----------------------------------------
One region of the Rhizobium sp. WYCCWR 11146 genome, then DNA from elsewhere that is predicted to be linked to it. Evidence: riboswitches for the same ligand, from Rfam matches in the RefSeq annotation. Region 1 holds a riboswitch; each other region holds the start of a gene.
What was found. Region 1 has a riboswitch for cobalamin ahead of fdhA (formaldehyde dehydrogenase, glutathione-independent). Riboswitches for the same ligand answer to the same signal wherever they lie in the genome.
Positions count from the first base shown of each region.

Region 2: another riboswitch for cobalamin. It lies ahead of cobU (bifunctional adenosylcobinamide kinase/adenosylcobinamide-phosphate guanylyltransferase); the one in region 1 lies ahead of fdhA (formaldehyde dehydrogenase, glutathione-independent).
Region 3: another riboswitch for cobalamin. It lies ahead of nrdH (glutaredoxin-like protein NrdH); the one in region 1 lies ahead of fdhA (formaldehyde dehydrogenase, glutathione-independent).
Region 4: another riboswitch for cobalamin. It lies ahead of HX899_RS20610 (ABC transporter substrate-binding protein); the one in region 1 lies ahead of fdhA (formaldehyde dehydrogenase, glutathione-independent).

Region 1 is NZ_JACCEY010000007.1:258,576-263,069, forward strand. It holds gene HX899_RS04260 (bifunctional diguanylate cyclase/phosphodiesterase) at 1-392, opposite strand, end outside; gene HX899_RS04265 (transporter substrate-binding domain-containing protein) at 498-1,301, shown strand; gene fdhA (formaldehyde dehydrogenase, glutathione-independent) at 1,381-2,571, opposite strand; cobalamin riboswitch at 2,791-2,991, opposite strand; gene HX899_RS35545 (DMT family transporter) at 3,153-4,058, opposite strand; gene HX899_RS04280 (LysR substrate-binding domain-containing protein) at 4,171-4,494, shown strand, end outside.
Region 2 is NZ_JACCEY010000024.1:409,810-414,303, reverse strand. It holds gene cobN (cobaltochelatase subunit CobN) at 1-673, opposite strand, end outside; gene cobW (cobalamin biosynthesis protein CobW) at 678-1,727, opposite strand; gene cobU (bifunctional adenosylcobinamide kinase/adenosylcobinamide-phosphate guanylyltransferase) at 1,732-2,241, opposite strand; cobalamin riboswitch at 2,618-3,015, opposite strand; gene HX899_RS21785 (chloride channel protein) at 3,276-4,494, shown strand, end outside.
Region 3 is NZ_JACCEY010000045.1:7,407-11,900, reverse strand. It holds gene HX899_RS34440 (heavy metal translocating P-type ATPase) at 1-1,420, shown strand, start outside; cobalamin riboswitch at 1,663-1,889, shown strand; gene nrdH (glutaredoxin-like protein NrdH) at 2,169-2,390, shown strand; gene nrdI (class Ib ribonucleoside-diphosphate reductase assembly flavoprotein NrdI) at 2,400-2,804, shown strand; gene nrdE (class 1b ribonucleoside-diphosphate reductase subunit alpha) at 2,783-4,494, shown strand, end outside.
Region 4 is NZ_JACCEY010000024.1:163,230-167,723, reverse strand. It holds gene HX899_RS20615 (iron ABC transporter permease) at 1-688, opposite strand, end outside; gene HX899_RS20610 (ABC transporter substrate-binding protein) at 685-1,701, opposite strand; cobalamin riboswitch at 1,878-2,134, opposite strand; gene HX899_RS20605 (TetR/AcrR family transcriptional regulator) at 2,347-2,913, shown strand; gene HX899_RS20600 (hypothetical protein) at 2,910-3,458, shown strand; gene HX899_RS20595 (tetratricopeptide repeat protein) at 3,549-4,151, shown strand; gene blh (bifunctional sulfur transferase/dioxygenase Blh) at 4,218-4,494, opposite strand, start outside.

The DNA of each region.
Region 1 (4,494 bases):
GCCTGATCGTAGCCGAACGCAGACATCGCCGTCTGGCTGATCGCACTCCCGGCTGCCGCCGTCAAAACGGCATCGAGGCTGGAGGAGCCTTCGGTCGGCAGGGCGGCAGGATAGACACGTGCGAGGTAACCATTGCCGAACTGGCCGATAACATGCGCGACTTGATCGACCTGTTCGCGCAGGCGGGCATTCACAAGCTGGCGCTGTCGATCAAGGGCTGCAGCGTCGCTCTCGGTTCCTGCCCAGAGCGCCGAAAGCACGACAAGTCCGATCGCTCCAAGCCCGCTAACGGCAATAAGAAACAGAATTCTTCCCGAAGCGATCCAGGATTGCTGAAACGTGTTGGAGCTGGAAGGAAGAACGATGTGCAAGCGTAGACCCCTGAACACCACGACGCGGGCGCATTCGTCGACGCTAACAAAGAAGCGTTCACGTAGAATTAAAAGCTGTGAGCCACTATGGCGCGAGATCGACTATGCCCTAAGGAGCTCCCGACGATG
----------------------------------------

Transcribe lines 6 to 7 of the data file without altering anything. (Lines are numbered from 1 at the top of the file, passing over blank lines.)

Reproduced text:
Region 4: another riboswitch for cobalamin. It lies ahead of HX899_RS20610 (ABC transporter substrate-binding protein); the one in region 1 lies ahead of fdhA (formaldehyde dehydrogenase, glutathione-independent).

Region 1 is NZ_JACCEY010000007.1:258,576-263,069, forward strand. It holds gene HX899_RS04260 (bifunctional diguanylate cyclase/phosphodiesterase) at 1-392, opposite strand, end outside; gene HX899_RS04265 (transporter substrate-binding domain-containing protein) at 498-1,301, shown strand; gene fdhA (formaldehyde dehydrogenase, glutathione-independent) at 1,381-2,571, opposite strand; cobalamin riboswitch at 2,791-2,991, opposite strand; gene HX899_RS35545 (DMT family transporter) at 3,153-4,058, opposite strand; gene HX899_RS04280 (LysR substrate-binding domain-containing protein) at 4,171-4,494, shown strand, end outside.